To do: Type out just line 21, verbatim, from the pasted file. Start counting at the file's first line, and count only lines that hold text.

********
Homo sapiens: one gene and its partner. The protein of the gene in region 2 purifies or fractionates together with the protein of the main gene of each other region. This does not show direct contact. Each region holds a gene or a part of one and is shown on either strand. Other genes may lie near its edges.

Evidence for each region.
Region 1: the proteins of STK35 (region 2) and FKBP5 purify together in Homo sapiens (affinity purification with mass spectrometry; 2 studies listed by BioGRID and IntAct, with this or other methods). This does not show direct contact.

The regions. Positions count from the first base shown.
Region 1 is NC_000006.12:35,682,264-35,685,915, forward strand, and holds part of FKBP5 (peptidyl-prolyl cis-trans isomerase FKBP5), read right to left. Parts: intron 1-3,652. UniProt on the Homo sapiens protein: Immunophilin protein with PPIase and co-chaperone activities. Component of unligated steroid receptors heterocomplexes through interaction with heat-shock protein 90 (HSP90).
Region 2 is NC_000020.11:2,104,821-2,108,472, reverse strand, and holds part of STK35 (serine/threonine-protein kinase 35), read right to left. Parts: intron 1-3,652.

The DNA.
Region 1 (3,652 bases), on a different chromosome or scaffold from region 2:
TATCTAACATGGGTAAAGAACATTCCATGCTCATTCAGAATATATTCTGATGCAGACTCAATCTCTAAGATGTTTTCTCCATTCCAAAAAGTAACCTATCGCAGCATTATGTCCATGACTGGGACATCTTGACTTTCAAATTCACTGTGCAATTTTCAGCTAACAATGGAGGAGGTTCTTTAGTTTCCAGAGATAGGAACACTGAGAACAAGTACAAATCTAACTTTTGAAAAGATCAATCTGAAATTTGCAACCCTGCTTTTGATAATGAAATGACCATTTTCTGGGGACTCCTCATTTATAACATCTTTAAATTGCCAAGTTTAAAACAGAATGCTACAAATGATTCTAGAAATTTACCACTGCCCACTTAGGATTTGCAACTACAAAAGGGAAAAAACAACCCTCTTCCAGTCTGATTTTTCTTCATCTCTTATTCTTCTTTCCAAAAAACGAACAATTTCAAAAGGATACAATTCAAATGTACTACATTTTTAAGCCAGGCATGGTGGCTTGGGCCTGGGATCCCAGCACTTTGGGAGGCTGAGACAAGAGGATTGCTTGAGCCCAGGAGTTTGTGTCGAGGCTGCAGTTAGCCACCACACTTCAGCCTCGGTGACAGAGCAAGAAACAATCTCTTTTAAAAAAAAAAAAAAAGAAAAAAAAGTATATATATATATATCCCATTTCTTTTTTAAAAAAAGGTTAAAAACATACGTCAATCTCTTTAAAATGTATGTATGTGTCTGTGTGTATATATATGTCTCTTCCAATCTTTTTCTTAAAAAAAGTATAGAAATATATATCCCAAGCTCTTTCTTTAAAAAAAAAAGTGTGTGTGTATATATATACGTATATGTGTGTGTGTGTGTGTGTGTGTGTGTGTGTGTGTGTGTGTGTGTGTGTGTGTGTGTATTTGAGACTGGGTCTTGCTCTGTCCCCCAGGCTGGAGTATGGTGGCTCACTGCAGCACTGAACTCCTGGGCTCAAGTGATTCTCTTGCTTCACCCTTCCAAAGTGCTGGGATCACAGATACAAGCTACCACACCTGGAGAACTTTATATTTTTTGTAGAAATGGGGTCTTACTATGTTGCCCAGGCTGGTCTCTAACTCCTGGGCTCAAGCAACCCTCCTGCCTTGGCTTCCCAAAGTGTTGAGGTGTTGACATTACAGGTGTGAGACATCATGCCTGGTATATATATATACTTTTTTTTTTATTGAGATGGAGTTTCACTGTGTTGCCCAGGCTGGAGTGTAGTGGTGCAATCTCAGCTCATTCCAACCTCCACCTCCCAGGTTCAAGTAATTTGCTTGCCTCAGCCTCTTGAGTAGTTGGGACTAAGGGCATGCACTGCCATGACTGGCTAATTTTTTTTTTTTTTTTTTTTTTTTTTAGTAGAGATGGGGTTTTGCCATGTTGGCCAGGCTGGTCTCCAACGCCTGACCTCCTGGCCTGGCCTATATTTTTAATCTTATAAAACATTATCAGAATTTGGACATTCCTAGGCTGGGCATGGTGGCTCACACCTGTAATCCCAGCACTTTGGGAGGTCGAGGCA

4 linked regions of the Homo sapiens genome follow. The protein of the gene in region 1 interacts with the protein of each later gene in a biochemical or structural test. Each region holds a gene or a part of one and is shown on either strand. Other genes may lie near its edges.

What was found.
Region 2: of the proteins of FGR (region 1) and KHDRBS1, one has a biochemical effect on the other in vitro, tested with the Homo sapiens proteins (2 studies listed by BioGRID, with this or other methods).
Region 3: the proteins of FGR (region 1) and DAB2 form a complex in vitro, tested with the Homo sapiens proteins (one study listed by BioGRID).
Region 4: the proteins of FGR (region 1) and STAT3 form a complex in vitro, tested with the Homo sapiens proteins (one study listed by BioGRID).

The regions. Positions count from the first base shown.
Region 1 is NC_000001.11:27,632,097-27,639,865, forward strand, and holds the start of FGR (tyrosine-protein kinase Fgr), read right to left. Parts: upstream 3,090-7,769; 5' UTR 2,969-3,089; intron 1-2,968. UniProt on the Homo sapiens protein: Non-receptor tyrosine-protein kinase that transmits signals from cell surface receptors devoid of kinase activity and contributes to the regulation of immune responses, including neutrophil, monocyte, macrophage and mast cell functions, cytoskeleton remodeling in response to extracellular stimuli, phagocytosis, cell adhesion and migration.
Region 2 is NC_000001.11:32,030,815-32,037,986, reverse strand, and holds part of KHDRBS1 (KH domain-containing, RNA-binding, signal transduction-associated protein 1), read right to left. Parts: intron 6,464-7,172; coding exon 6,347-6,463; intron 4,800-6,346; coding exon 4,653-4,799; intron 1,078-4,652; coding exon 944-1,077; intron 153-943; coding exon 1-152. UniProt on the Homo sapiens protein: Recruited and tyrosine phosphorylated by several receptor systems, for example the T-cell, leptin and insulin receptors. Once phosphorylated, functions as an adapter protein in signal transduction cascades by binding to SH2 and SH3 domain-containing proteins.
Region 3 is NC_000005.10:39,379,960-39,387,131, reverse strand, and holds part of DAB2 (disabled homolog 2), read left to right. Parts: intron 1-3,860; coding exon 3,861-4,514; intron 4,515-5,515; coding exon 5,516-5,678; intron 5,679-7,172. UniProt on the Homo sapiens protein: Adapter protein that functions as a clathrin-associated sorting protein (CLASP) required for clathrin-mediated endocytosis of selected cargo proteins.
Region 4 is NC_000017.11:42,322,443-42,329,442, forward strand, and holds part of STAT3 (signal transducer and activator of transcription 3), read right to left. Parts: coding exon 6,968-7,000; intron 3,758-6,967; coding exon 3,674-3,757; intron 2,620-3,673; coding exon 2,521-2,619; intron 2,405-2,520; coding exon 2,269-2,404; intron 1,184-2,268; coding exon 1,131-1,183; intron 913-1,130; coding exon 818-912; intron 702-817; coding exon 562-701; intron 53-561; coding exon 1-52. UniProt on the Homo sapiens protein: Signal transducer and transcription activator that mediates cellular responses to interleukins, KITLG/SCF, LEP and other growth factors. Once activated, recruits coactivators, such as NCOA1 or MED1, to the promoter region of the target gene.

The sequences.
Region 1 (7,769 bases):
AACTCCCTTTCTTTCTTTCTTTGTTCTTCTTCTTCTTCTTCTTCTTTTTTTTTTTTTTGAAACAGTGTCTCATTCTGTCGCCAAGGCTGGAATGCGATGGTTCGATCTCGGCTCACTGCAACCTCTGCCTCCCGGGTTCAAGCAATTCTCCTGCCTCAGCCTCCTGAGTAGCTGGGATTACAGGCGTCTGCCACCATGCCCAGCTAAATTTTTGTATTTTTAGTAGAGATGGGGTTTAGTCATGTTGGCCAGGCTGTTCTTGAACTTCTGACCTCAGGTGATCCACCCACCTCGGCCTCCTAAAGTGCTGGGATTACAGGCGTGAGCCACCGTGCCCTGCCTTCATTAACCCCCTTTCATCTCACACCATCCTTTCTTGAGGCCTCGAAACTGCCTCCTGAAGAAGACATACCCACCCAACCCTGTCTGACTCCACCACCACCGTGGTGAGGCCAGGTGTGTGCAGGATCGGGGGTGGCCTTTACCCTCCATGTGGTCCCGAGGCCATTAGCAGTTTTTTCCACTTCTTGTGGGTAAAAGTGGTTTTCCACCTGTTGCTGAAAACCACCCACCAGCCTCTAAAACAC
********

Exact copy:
Region 1 (7,769 bases):